Processionary caterpillars already out in January: beware of danger!

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The arrival of processionary caterpillars starts earlier and earlier. When they leave their nests, they cause multiple problems for nature, animals, but also for humans. Here’s how to recognize it, which regions are most affected and what the risks to your health are.

Processionary caterpillars: what are they?

You have certainly already seen these funny little caterpillars. They measure 3 to 4 cm and are black in color with a brown stripe above their body, some can be entirely silver. They have the particularity of being all hairy and moving in single file. It is very rare to see them alone.

They were classified as harmful in April 2022 by Decree No. 2022-686, throughout France. Indeed, in addition to devastating the trees on which they weave their cocoons, the hairs of these caterpillars are also very stinging for domestic animals and humans.

Several kinds of processionary caterpillars exist, but in France, only two species are listed:

Thaumetopoea pytiocampa (the brown and brown pine processionary caterpillar); Thaumetopoea processionea (the gray oak processionary caterpillar).

As their name indicates, the different species have preferences: the moths which will lay their larvae on conifers will give birth to pine processionary caterpillars and those which will lay their larvae on deciduous trees will give birth to processionary caterpillars. of the oak family. However, their mode of operation remains the same: the caterpillars weave larger or smaller nests depending on the number of eggs laid. They sleep there during the day and only come out at night to eat the leaves.

If the processionary caterpillars of the oak spend their life in the tree, those of the pine will descend during the last larval stage. This is when they will be visible, since they will bury themselves in the ground to transform into a chrysalis to become a butterfly.

Which departments are most affected by the proliferation of processionary caterpillars?

There was a time when the pine processionary caterpillar remained camped around the Mediterranean, or even on the Atlantic coast. It is clear that global warming invites this pest to return to the land, favoring reproduction, egg laying and the hatching of larvae. ONERC (National Observatory on the Effects of Global Warming) now uses the proliferation of these individuals as a biomarker.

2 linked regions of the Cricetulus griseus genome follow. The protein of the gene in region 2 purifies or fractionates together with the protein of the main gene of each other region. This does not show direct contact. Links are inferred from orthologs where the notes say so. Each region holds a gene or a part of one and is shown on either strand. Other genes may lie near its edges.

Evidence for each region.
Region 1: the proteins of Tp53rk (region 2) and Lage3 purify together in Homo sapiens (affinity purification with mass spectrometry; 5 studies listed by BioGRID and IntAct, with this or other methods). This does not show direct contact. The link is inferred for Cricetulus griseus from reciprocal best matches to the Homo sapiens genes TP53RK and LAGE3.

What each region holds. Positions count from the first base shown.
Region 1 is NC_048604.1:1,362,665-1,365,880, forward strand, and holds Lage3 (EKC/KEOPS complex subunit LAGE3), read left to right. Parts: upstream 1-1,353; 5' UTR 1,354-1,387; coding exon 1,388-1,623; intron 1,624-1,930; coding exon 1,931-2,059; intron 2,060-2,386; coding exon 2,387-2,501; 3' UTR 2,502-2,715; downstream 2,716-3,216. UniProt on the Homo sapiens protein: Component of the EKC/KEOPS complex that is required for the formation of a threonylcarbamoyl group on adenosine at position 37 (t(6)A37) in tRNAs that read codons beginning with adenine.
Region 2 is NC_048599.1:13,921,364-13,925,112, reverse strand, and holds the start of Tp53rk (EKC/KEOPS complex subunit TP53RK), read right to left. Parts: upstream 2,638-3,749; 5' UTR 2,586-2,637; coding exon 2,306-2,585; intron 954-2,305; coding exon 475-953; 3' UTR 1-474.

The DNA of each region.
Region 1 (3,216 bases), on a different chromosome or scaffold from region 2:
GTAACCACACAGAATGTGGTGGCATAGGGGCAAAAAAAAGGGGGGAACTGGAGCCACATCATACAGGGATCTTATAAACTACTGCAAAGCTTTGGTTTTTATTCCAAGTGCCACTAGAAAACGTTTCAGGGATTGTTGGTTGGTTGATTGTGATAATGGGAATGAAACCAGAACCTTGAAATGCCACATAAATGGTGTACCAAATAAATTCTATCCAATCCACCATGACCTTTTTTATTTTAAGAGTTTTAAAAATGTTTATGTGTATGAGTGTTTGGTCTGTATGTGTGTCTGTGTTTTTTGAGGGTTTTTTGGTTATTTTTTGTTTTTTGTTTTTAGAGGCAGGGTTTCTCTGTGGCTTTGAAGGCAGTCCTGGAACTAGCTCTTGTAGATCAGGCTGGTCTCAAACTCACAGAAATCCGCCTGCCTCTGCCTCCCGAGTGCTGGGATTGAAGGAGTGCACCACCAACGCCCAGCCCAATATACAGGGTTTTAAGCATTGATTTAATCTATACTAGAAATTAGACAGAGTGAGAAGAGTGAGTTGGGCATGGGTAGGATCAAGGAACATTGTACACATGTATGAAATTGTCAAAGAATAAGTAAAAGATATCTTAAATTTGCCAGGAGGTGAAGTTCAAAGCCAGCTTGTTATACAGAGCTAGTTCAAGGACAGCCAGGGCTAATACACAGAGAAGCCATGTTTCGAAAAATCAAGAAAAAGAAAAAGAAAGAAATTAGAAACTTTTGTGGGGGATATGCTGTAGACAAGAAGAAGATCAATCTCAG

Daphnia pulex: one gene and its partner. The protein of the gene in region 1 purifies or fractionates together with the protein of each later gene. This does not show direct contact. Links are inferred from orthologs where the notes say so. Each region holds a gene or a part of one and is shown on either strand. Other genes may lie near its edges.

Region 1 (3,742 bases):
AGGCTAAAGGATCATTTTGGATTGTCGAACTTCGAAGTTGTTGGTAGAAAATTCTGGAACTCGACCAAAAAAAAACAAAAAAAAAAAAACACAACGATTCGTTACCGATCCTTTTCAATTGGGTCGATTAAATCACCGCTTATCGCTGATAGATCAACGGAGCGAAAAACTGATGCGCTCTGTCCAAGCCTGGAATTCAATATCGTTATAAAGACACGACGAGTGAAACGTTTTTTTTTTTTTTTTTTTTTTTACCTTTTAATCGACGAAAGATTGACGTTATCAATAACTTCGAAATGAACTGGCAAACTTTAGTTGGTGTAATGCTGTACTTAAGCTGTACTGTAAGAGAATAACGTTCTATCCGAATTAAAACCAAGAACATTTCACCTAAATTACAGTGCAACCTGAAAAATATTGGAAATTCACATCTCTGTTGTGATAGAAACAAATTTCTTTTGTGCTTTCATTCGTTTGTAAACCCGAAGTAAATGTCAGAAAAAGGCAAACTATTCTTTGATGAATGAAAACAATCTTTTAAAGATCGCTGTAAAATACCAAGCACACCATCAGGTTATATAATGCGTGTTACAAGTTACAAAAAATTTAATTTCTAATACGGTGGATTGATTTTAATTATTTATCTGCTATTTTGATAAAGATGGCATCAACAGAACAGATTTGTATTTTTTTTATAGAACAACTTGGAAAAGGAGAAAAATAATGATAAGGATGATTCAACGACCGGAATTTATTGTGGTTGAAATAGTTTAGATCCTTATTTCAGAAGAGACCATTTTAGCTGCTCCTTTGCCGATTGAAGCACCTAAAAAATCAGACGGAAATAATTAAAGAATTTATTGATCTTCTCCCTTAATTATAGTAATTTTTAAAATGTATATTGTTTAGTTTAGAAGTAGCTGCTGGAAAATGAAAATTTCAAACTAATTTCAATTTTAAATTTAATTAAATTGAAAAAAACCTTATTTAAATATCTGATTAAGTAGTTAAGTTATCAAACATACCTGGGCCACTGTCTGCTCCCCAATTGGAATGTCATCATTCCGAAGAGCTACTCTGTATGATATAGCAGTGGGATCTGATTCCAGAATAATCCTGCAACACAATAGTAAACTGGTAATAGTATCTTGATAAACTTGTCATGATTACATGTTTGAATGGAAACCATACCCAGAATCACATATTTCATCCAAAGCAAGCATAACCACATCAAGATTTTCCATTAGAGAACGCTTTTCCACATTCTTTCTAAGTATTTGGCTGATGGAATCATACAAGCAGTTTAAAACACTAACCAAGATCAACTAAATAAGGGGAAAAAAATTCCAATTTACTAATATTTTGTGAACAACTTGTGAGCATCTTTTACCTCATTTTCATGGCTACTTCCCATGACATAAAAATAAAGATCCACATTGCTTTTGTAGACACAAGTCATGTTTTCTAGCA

Oak processionary caterpillars, for their part, were only widespread in northern France. But they ended up descending little by little, still sparing certain regions of the south of France.

To put it simply, no French department is spared from processionary caterpillars: they have invaded the entire metropolis. Some even record the presence of both species!

When do processionary caterpillars come down from the tree?

Pine processionary caterpillars begin to descend from the nest from January to March. This third month of the year is the most favorable for the procession. However, mild winters lead to early hatching and therefore earlier descent. It is not uncommon to see them already on the trunks from the beginning of January in certain regions.

It is therefore advisable to exercise caution, because the lines of processionary caterpillars can stretch over several meters, sometimes numbering more than 300 individuals and are not without health consequences.

The dangers of processionary caterpillars

If you must prune your trees, be careful not to touch the nests, because even if there are no caterpillars, their stinging hairs may still be in the cocoons. Prefer to call a professional who will have the necessary equipment to remove the nests without risk. Also note that it is not necessary to touch a caterpillar to be a victim of its effects! The wind carries pieces of nests which can land on your laundry, your terrace, your gardening equipment, the hair of your animals or even on your crops.

On the other hand, if she feels threatened, her hair will automatically detach from her body. Being very thin, they are very volatile and can travel tens of meters! They contain a protein called thaumetopoein which is toxic, irritant and inflammatory. According to ANSES, it is spread by the hair where it is planted, that is to say on the skin in 90% of cases. However, it happens that they get stuck in the eye, in the mouth or even in the nose.

When thaumetopoein is released, it causes a patch of burning, itchy red bumps, similar to a nettle sting. Some people also suffer from a drop in blood pressure, discomfort and even loss of consciousness. It is especially the hairs in the eyes which are very dangerous, since in addition to pain and tears, the eyelids can swell, damage to the cornea has already been recorded, as well as lasting vision problems.

When inhaled, the hairs of processionary caterpillars can also lead to coughing fits, runny noses, sneezing, and even asthma attacks. Finally, ingestion of hairs, more often in young children, can cause localized edema, as well as breathing difficulties. In dogs, inflammatory reactions can be very serious and can lead to necrosis of the tongue if they eat a caterpillar.

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